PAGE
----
In 2016, Sunday, November 13 is the day that changed our lives forever. On this Sunday last year, I walked into the living room and realized I had missed a phone call from Courtney with Faithful Adoption Consultants. I listened to her voicemail and I think I quit breathing as I heard the words, “the expectant mom of twins wants to talk to you and another family today.” I was shaking when I went to tell Nick, which is basically how we spent the rest of the afternoon waiting for that phone call (which happened two hours later than scheduled).
I’ve never been able to make myself delete that voicemail because it was the start of everything. I’ll occasionally listen to it and just smile as the same emotions come flooding back.
Yesterday was another significant day. It was the Sunday when we loaded up and made the eight hour trip and meet W for the first time. And today I was getting the first glimpse of our sweet boys at a doctor’s appointment. I was blown away last year when she invited me to her ultrasound, but the impact is even more meaningful to me now. I read a quote recently that said, “Adoption is a beautiful picture of redemption. It is the gospel in my living room.” That quote couldn’t be more accurate. I experience it every day as Parker and Campbell crawl on me, kiss me and call me mama. I also see it in their first mama. I have never met a more selfless person than W; her selfless nature and the love she showed us are truly Jesus shining through.
It’s been one year since each of those milestones took place. Last year, I would have said I couldn’t wait to celebrate each one. And of course we are doing that; all of those moments led up to meeting our sons. I reflect on that voicemail and all it signifies: it led to our first conversation with W, our match and our sweet boys. But as I sit here on the other side this year, I have different emotions that I️ never expected. Grief, heartache, loss.
These boys filled a hole in my heart and made me a mama again. But it isn’t lost on me that I️ get the privilege of raising them as my own because of her sacrifice and loss. I️ get to be called mama; she doesn’t. I️ get to experience their milestones and watch them grow; she doesn’t.
I wonder, does she remember the date of the first time we talked or that yesterday was the first time we met face to face? I look at Parker and Campbell and my heart could just burst with how much I love them. It doesn’t matter that I didn’t carry these boys for nine months or that we don’t share DNA; I have loved them from the moment they were placed in my arms.
But there are also times when I look at them that my heart shatters into a million pieces. I look at them, these beautiful, sweet boys she created and my heart will ache. Ache that she doesn’t know the sound of Campbell’s giggle. Ache that she doesn’t know how sweet Parker is or how he loves to snuggle. I wish I could tell her that the color of Campbell’s eyes are as beautiful and unique as hers. I wish she knew that I see her mirrored in Parker’s expressions.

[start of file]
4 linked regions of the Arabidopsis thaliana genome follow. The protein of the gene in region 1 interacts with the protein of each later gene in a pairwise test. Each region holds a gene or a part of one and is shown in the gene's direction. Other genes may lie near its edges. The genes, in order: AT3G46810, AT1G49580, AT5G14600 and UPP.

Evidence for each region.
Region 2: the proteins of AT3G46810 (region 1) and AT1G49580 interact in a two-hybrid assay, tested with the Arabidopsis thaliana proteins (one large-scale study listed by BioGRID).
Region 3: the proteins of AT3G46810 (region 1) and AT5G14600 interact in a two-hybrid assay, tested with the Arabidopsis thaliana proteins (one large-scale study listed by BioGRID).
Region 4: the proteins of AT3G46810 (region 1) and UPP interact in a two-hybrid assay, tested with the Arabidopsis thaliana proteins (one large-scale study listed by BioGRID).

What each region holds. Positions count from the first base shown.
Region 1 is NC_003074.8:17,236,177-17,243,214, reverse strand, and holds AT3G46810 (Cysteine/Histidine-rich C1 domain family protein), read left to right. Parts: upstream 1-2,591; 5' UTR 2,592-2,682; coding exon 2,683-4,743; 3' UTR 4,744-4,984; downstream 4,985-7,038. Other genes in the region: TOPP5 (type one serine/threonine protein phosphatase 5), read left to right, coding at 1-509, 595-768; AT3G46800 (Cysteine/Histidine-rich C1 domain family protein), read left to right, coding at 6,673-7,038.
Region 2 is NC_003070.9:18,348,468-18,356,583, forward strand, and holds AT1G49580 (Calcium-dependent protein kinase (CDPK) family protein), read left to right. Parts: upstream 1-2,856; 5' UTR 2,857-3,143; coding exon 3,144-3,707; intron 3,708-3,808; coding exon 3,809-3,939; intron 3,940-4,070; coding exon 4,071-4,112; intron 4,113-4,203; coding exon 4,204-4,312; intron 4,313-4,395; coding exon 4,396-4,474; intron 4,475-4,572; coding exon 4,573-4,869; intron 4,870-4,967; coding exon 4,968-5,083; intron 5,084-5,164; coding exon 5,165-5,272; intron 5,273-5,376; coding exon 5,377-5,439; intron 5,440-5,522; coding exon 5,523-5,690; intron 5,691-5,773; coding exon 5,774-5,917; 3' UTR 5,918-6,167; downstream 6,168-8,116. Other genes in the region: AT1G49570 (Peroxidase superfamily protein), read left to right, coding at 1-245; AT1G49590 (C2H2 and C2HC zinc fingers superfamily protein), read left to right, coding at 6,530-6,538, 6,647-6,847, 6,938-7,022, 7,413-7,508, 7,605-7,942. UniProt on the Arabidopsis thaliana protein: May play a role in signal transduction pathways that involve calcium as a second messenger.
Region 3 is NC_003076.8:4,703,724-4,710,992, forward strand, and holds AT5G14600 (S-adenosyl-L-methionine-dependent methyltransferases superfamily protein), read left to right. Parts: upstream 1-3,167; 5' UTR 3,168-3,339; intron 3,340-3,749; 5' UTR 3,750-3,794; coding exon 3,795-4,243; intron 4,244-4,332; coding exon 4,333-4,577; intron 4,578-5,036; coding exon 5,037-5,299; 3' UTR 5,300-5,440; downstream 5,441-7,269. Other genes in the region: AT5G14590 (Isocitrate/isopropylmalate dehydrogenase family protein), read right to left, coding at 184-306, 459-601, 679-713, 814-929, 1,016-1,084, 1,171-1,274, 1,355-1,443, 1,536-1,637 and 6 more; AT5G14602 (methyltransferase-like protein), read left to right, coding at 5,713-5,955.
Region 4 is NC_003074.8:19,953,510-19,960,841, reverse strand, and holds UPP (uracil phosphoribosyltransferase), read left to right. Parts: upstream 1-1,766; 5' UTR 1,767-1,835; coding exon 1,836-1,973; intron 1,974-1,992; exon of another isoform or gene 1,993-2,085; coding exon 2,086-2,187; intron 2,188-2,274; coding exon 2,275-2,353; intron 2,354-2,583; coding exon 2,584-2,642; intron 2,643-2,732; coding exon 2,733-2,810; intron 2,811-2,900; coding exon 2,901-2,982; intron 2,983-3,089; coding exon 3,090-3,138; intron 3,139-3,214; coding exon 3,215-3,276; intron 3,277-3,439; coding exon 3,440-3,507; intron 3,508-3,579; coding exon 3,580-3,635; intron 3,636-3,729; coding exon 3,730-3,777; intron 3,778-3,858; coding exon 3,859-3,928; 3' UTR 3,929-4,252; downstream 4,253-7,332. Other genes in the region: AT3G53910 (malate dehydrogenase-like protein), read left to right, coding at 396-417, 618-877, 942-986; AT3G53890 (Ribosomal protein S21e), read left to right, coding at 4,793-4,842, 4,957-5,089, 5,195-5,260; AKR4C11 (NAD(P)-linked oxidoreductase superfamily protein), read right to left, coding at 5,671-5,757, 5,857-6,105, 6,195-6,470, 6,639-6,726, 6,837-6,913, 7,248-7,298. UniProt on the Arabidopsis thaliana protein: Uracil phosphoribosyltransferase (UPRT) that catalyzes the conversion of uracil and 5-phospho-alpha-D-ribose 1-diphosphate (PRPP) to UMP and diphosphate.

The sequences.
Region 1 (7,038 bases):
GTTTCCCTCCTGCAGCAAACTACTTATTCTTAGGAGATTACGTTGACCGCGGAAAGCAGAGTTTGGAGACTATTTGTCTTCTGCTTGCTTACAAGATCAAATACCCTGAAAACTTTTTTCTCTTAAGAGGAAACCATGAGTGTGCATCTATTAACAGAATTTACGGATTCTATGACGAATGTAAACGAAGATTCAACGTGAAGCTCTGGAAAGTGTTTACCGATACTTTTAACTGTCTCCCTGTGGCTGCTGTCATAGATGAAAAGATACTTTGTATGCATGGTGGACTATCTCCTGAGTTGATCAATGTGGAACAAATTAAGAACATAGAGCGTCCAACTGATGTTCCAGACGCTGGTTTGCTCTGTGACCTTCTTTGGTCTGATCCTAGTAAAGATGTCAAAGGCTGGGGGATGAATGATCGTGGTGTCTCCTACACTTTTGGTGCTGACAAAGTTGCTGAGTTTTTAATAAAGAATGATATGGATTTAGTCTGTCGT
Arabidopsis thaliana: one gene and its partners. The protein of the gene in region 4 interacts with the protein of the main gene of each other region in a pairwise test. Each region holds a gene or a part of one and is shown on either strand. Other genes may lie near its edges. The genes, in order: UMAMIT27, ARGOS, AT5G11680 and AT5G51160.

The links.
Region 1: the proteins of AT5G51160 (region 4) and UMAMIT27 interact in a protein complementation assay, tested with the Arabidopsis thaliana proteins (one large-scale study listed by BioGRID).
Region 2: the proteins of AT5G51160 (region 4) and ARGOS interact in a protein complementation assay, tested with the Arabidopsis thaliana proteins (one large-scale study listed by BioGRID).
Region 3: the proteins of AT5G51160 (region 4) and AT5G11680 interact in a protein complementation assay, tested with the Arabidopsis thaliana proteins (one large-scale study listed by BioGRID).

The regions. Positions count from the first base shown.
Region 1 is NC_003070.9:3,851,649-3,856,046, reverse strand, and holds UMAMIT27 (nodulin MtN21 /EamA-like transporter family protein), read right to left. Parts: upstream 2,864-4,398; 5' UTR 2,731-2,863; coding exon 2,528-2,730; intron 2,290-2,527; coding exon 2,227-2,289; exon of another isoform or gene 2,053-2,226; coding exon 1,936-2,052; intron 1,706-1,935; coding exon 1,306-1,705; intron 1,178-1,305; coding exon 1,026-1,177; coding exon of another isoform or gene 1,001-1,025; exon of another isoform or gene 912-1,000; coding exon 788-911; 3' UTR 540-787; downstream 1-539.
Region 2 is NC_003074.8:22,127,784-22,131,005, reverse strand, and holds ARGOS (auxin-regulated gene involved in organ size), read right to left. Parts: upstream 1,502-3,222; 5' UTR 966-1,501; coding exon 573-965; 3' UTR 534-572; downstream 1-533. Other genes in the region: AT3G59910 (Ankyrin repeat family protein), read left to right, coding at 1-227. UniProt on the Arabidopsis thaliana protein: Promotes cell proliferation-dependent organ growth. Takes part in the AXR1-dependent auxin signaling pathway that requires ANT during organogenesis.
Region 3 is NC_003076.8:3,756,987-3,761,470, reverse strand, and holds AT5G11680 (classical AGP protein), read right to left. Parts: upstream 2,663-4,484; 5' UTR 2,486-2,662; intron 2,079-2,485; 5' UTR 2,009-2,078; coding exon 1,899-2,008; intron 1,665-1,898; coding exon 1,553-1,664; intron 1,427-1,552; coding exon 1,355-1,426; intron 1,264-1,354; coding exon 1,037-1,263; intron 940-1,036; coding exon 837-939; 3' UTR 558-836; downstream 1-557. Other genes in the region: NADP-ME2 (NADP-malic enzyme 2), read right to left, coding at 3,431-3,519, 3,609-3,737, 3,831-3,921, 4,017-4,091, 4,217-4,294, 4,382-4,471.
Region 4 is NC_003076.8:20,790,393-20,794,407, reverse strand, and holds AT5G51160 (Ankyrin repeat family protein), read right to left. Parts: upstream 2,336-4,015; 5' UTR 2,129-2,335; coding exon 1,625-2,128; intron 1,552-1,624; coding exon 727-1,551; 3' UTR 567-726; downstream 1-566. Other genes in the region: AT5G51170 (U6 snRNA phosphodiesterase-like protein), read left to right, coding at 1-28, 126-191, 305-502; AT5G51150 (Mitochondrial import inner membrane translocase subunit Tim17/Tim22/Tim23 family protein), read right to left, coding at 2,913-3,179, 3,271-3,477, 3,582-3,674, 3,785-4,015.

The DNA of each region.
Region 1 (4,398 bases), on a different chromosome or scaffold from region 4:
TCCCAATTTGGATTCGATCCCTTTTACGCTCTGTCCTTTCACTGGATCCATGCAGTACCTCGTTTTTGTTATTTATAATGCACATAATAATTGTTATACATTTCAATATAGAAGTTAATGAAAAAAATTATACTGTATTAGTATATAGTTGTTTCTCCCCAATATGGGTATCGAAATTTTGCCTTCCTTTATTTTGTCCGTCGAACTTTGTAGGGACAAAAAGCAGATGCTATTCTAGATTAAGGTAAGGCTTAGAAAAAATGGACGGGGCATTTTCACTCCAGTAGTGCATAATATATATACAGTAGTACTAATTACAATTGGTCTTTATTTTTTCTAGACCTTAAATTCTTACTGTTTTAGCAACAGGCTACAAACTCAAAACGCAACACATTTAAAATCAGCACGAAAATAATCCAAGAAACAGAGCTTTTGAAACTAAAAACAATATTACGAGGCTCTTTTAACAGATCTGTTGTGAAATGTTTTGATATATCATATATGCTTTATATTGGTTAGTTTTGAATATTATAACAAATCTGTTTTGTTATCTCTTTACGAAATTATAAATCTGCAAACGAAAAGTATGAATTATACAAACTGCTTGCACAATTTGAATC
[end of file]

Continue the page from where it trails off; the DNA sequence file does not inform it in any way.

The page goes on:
It’s complicated to explain and I probably won’t do it properly. Another quote that I have held dear this year might do it better.
“A child born to another woman calls me mommy. The magnitude of that tragedy and the depth of that privilege are not lost on me.”
There isn’t a day that goes by that I don’t think of her. I’m so grateful that she chose life for our boys; I’m grateful that she saw something in our adoption profile and requested a phone call; I’m so grateful that she chose me to be their mother. We have a beautiful story that God wrote for how two of our children would become ours. But adoption isn’t always simple. I can’t ignore the grief and heartache that led them to our family. In three weeks, they will turn one. I can’t wait to celebrate this day (I mean, we have kept two children alive for 365 days. Go us!) But I also face this day with pain and heartache that won’t take place on birthdays for Carson or Annsley. We will get to celebrate their first year, but I will know a piece of their story is missing. We are their mother and father; we have rocked them, held them before surgery, laughed with them and loved them. But I️ can’t ignore that something is missing, a part of their life, their story and the person who created them. I️ wish she could be with us on December 5 and that we could join together to celebrate these two amazing boys we share.
I️ don’t write this to be depressing, but it’s the reality of adoption. It’s hard, messy and often complicated. I️ hope it doesn’t sound like we don’t love adoption and everything it has brought to our family. I️ hope it shows how blessed we are that she chose us to be their parents, that adoption allowed us to build our family. It has taught me more about faith, love and God’s timing than any other experience in my life. I️ also hope it shows just how amazing birth mothers are. She will forever be our hero and the bravest person I️ know. But we can’t ignore that grief is a part of the story.
It’s national adoption month and I️ thank God that he picked adoption to grow our family. I️ remember FAC telling us that all the paperwork, money and stress would just fade away when we met our baby. Wow, how right they were! But I️ also can’t mark this month without recognizing the woman God placed in our lives and that we only gained this life because of what she gave up.